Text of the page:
Patricia DeMarco Ph.D.

"Live in harmony with nature."

Nature Essays

Connecting to nature, whether grand and glorious in scale or minute and intimate gives context and texture to our humanity. I share here some observations as they pass through my daily meditations walking in the natural world. I see mostly the suburban wilding gardens in my home town of Forest Hills PA. But this year I will travel to Texas, Hawaii and Alaska to give speeches and to visit family and friends. The beauty of the Earth in its many manifestations can inspire, heal and challenge us.

Patricia DeMarco

Drama in the Pond

January 12, 2023

I looked out my bathroom window at about 7:00 AM just to see what kind of a day it was outside. As I glanced over the yard, I noticed a gray hulking shape beside the pond. I watched as it straightened up to a height of about four feet and began to stalk around the edge of the little pond. It was a blue heron, its slate feathers and slim silhouette well camouflaged among the bare bushes. The temperature has been unusually warm for January, and the usual ice cover is not present over the pond. The recent pruning of the oak canopy has exposed the surface of the pond to the sky, and the red goldfish must be visible from a great height.


So I watched now from the sun room as the heron stalked around the pond, testing various approaches, including standing on the rocks where the water tumbles to recirculate in the summer. It took a fluttering leap from one side to the other, landing in the water on the edge, and after a great splashing, emerged with a fish clasped in its great beak. It hopped out of the pond and up to the wooded level of garden above the pond and took several gulps to orient the poor fish head first into its mouth, and swallow. I could see the tail thrashing as the fish disappeared in three gulps and then bulge down the heron’s throat.

He stood still for a few minutes then stalked over to the clear space in the hedge and took off into the gray sky from the open sidewalk on the edge of the road. I immediately went out to see what was left, and of course the pond was all cloudy with the silt stirred up from the heron’s hunting.

Later in the day, I went out and saw that there were many fewer fish in the pond than the 23 that were present at the end of the summer. I stood there feeling sad, and a bit angry. Usually the pond would be protected by an ice cover, but if it were cold enough to freeze for weeks on end, as is usual for winter, the heron would be gone to warmer climes to the south. It must feel fortunate to have discovered a “sushi bar” in the middle of my yard, one hill away from the Monongahela River, where the fishing is less certain. I have seen the heron in my pond again this morning, and I dare not look to see how many fish are gone. It is surely going to eat all of them before spring!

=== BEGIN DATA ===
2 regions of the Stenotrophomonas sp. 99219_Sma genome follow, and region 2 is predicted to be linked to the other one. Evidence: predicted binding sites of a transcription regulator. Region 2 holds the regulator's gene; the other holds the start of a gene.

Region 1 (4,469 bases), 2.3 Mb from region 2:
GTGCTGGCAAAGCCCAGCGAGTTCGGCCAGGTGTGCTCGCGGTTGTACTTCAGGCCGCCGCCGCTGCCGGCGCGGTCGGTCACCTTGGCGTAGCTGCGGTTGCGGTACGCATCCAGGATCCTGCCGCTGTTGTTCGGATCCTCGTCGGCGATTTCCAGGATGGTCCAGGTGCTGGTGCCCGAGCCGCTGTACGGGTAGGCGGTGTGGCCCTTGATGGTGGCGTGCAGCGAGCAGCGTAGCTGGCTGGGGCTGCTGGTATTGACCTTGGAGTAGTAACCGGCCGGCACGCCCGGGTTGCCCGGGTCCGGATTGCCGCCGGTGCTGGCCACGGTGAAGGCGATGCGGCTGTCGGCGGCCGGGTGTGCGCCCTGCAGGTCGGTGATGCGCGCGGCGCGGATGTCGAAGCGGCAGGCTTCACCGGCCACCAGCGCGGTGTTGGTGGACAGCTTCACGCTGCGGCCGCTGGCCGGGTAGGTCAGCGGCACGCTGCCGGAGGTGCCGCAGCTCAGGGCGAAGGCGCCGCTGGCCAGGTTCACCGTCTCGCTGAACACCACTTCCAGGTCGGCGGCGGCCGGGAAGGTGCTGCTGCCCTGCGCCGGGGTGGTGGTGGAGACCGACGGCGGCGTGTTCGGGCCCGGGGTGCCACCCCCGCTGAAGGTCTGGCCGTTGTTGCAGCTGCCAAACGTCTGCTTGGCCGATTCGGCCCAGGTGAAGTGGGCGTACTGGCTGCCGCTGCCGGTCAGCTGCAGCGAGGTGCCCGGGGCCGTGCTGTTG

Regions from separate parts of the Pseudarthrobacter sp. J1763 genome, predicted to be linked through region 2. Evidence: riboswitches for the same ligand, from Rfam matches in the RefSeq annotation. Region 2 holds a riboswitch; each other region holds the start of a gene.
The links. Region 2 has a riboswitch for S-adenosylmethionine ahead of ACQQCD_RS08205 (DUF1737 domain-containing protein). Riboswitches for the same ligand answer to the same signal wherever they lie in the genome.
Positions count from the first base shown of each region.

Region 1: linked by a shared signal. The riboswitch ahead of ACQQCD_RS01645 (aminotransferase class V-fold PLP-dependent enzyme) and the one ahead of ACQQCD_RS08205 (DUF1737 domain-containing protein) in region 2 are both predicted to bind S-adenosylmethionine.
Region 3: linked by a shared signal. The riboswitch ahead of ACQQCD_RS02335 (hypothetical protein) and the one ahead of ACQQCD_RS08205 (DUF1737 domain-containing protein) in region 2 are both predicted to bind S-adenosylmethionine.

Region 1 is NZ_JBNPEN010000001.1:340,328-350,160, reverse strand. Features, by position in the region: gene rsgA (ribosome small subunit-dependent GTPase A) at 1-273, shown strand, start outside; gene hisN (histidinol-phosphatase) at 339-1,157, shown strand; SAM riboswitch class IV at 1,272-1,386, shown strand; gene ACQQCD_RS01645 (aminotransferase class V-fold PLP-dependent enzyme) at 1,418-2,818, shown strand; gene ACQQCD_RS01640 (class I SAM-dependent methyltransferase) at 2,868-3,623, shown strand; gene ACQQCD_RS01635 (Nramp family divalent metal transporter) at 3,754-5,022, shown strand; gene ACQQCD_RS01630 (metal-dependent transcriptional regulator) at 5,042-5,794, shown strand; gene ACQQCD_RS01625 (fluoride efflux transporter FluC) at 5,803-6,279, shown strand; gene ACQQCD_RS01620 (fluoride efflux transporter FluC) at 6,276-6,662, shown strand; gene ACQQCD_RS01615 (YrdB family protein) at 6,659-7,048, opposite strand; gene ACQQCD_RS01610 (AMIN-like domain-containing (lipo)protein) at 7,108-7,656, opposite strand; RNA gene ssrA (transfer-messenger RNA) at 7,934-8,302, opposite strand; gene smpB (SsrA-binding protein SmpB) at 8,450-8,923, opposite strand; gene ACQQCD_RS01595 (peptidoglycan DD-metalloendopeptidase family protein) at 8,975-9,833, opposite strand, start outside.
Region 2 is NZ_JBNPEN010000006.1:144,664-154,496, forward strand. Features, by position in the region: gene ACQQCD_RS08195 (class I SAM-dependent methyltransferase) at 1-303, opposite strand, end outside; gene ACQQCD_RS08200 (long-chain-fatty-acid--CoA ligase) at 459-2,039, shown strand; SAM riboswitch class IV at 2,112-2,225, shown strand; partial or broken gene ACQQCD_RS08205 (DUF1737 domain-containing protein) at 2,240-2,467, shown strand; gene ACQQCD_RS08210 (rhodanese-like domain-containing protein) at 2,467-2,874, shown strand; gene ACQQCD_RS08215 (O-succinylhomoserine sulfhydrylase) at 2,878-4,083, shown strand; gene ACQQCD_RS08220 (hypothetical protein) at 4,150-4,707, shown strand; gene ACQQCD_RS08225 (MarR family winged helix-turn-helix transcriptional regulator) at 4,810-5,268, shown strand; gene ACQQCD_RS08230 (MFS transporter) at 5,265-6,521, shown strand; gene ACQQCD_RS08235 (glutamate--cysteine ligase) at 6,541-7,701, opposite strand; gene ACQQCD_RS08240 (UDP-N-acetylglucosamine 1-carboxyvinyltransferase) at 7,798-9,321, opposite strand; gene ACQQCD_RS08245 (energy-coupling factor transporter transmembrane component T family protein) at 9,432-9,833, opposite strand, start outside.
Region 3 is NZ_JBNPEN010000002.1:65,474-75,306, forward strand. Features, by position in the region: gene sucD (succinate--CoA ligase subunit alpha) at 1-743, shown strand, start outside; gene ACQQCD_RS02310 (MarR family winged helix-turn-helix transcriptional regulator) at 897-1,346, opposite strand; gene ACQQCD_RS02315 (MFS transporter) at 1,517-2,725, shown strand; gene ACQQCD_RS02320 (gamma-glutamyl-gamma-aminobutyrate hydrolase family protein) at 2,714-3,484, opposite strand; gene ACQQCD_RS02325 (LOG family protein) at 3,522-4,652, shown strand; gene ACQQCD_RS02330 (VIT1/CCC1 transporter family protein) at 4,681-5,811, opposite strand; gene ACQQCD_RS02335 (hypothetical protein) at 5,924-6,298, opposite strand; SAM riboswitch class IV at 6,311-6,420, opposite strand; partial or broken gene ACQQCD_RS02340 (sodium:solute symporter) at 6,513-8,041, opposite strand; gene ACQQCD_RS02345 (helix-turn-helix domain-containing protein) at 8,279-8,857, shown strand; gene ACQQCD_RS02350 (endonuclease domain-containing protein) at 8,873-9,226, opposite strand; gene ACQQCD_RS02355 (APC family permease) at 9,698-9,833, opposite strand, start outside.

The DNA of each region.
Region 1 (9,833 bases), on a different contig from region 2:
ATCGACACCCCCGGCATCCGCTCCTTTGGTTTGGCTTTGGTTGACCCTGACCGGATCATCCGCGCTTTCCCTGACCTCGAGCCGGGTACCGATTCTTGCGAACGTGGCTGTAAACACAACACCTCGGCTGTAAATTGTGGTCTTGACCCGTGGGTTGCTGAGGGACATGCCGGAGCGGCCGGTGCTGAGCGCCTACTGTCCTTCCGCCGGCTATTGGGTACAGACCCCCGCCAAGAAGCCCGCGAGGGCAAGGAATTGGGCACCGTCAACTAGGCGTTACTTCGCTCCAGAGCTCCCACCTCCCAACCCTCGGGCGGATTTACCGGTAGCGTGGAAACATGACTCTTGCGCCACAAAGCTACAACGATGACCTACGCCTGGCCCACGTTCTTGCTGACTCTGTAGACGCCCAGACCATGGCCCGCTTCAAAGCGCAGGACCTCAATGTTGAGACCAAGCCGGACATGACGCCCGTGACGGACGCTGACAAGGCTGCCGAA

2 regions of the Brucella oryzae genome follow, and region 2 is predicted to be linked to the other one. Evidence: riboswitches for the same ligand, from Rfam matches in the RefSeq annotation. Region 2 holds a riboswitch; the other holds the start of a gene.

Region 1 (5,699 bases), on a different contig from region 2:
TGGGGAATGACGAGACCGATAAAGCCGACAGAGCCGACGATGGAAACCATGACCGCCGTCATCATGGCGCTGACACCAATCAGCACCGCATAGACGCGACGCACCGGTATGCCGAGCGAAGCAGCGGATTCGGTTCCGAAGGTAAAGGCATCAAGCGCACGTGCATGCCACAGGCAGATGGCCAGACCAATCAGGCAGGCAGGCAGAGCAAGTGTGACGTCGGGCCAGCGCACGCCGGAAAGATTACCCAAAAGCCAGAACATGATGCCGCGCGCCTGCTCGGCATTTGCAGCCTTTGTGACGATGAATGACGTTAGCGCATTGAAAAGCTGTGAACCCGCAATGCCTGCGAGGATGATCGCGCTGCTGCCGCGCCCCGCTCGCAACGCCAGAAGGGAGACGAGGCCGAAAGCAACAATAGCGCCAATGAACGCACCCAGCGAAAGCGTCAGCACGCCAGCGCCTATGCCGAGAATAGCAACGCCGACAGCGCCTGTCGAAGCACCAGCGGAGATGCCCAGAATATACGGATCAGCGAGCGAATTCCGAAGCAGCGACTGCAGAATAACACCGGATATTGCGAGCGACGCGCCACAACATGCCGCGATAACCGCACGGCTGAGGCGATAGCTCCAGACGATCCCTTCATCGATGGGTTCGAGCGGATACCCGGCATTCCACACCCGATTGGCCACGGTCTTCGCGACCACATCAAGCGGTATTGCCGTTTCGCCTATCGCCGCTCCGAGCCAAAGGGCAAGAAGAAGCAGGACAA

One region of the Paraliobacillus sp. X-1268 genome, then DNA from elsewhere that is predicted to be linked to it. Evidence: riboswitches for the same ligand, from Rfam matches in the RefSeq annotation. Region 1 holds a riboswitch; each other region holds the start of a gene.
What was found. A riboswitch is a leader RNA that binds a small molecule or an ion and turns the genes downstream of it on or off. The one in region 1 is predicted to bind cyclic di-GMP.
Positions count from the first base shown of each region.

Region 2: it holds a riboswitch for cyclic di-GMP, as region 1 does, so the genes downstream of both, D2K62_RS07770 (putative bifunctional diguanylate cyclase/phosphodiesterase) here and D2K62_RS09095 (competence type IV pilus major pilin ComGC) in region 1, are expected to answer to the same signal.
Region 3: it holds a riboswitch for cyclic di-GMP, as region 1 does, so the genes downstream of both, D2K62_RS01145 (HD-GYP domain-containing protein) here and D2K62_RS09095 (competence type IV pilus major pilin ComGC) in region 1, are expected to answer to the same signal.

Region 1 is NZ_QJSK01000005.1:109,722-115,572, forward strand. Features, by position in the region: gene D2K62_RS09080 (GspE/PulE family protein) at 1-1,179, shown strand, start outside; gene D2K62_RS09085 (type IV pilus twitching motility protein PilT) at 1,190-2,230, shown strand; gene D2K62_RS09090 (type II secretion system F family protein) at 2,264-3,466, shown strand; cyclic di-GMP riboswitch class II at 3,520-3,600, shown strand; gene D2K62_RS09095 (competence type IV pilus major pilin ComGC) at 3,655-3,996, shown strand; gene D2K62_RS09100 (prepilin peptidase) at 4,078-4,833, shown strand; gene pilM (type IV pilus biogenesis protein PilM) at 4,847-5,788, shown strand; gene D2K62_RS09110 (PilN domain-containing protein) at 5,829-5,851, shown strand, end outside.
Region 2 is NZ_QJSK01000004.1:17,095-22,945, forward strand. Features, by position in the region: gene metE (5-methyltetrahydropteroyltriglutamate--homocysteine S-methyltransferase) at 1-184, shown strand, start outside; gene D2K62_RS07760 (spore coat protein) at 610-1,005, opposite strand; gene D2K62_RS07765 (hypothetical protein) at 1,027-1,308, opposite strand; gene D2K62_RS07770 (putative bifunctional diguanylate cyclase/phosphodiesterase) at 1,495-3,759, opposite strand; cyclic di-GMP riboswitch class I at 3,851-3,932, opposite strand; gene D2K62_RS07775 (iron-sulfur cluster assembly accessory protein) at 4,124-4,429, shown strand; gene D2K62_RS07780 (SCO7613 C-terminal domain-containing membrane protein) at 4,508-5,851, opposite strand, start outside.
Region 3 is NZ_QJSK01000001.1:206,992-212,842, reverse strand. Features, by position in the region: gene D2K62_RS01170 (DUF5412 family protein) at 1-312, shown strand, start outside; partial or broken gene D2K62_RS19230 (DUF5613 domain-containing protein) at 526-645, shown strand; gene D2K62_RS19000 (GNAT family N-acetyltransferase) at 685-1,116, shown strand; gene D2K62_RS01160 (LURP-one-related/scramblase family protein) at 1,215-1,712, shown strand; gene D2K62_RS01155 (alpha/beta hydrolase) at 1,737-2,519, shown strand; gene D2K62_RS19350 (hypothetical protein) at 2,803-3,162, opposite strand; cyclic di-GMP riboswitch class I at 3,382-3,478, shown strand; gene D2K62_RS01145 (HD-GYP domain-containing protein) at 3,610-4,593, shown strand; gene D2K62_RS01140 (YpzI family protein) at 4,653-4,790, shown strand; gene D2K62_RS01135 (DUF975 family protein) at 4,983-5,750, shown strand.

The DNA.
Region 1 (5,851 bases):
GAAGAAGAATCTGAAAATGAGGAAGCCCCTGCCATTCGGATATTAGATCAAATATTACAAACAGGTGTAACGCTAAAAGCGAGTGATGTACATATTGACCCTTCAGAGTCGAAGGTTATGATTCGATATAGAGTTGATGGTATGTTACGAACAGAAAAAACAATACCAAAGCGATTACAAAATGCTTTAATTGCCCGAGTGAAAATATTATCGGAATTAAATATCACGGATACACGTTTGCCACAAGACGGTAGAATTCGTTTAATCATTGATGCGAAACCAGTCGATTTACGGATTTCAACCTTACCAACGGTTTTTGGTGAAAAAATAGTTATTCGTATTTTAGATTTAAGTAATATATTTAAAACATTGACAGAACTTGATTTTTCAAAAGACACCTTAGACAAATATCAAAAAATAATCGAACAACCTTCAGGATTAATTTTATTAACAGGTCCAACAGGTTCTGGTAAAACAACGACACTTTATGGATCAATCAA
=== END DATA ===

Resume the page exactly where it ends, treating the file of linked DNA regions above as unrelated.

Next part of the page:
Maybe this is the year I should drain the pond, rescuing what creatures remain, fix the cracks in the cement and remove the rusted remains of a former fountain. This can be the year I make the repairs and improve the recirculating system that Tom and I talked about for the last two years while he was sick. I am so glad he did not see this drama. He would have been very distressed to see his pond invaded by a wild predator. We had a hard freeze and a small deposit of snow, so the pond has frozen, and perhaps the heron will fly further South to find shelter and food.

As I sit here writing, a bright red cardinal has perched on the edge of the roof expertly splitting the seeds from the maple that are caught on the edge of the gutter guard. He flies to the holly bush and perches on the top to call his cheery song into the neighborhood. Last summer, there were three successful cardinal nests in the privet hedge that divides my property from my neighbor’s driveway. I hope they continue to make their home here. I marvel how the little creatures survive and thrive in the most amazing way. All around me, little dramas of life take place. It is the nature of herons to eat fish just as it is the nature of cardinals to eat seeds. And the fish in a more natural habitat would have protection of winter ice and summer water plants. Here in this artificial pond, the deer have eaten the water plants this summer, and the warmed climate has prevented the ice cover. Goldfish are not common in Pennsylvania ponds, rivers, and streams! So, I should take comfort that the wild creatures have some source of sustenance, as I plan for next year a less vulnerable way to manage the water on my hillside property that I am fortunate to share with a diversity of wild animals and plants.


The Great Blue Heron (Ardea herodias) is the largest North American heron, often seen standing silently along inland rivers or lakeshores, or flying high overhead, with slow wingbeats, its head hunched back onto its shoulders. Highly adaptable, it thrives around all kinds of waters from subtropical mangrove swamps to desert rivers to the coastline of southern Alaska. With its variable diet it is able to spend the winter farther north than most herons, even in areas where most waters freeze.